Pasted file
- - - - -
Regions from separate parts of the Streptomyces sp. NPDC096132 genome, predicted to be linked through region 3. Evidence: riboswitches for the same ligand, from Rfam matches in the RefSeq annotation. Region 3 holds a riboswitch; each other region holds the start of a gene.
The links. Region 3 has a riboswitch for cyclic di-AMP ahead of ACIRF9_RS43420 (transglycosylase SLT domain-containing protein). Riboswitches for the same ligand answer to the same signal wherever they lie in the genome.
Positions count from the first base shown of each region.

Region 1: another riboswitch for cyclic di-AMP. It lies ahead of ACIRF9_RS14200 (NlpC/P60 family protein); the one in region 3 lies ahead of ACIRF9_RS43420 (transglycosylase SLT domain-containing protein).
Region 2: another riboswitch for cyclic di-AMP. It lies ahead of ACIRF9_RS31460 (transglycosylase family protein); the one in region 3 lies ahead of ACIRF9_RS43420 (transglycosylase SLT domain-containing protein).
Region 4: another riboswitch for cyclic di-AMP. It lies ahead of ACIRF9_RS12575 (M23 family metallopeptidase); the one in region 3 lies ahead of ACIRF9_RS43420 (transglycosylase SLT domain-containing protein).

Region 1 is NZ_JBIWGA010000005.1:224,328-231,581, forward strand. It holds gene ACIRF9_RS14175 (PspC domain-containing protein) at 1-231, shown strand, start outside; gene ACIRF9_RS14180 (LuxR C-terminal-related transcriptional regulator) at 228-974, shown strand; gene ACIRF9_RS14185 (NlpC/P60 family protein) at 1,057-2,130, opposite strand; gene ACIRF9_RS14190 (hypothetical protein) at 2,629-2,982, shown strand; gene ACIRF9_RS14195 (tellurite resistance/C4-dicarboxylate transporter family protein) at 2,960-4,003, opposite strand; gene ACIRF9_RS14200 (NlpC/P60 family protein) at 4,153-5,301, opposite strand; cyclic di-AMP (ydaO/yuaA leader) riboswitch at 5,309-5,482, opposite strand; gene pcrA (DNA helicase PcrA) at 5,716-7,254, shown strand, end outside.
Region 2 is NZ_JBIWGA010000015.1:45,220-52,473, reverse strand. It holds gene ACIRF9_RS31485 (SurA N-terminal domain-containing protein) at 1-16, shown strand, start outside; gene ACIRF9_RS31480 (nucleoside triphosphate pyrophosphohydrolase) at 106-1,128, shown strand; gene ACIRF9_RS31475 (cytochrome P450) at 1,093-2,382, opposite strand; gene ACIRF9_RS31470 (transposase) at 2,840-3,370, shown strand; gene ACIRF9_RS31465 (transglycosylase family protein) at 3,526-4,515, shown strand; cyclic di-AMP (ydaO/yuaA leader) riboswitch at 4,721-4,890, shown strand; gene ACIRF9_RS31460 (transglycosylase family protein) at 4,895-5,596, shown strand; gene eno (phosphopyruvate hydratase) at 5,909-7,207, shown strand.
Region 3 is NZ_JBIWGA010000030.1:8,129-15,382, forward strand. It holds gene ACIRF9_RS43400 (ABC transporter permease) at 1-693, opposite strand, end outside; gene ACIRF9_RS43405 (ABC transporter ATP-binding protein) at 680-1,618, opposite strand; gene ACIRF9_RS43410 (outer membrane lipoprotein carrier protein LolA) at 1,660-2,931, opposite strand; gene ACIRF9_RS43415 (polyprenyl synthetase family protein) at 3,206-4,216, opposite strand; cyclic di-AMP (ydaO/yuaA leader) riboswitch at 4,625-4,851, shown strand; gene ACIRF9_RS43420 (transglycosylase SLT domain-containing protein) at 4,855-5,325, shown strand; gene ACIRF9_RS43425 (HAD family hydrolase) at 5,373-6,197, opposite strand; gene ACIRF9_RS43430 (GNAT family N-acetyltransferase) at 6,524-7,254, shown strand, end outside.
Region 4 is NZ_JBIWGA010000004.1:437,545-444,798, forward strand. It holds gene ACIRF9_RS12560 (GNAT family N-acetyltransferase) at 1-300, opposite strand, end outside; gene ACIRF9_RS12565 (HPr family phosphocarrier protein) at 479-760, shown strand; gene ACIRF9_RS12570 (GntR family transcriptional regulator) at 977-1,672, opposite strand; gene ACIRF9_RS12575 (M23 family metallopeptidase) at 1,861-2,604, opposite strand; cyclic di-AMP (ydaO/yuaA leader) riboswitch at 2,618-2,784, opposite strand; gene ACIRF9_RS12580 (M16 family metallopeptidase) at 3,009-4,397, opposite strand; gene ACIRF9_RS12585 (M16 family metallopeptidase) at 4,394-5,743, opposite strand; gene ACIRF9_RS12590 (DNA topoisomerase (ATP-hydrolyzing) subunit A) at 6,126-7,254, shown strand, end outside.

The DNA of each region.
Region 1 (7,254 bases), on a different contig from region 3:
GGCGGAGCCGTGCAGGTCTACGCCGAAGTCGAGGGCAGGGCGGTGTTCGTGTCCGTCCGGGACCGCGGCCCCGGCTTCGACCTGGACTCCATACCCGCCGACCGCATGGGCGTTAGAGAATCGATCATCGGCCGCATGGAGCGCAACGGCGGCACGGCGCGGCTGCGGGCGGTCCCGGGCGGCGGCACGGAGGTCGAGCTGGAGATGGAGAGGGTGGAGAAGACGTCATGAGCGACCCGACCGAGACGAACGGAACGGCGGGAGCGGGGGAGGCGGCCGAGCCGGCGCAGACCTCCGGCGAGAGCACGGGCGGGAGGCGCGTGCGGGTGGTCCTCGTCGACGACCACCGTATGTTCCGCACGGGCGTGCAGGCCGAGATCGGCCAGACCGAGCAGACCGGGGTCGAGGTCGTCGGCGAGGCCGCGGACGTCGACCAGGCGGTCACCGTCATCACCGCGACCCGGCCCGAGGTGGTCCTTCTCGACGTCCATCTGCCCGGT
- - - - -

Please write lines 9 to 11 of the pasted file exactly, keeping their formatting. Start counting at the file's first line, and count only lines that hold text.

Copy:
Region 3 is NZ_JBIWGA010000030.1:8,129-15,382, forward strand. It holds gene ACIRF9_RS43400 (ABC transporter permease) at 1-693, opposite strand, end outside; gene ACIRF9_RS43405 (ABC transporter ATP-binding protein) at 680-1,618, opposite strand; gene ACIRF9_RS43410 (outer membrane lipoprotein carrier protein LolA) at 1,660-2,931, opposite strand; gene ACIRF9_RS43415 (polyprenyl synthetase family protein) at 3,206-4,216, opposite strand; cyclic di-AMP (ydaO/yuaA leader) riboswitch at 4,625-4,851, shown strand; gene ACIRF9_RS43420 (transglycosylase SLT domain-containing protein) at 4,855-5,325, shown strand; gene ACIRF9_RS43425 (HAD family hydrolase) at 5,373-6,197, opposite strand; gene ACIRF9_RS43430 (GNAT family N-acetyltransferase) at 6,524-7,254, shown strand, end outside.
Region 4 is NZ_JBIWGA010000004.1:437,545-444,798, forward strand. It holds gene ACIRF9_RS12560 (GNAT family N-acetyltransferase) at 1-300, opposite strand, end outside; gene ACIRF9_RS12565 (HPr family phosphocarrier protein) at 479-760, shown strand; gene ACIRF9_RS12570 (GntR family transcriptional regulator) at 977-1,672, opposite strand; gene ACIRF9_RS12575 (M23 family metallopeptidase) at 1,861-2,604, opposite strand; cyclic di-AMP (ydaO/yuaA leader) riboswitch at 2,618-2,784, opposite strand; gene ACIRF9_RS12580 (M16 family metallopeptidase) at 3,009-4,397, opposite strand; gene ACIRF9_RS12585 (M16 family metallopeptidase) at 4,394-5,743, opposite strand; gene ACIRF9_RS12590 (DNA topoisomerase (ATP-hydrolyzing) subunit A) at 6,126-7,254, shown strand, end outside.

The DNA of each region.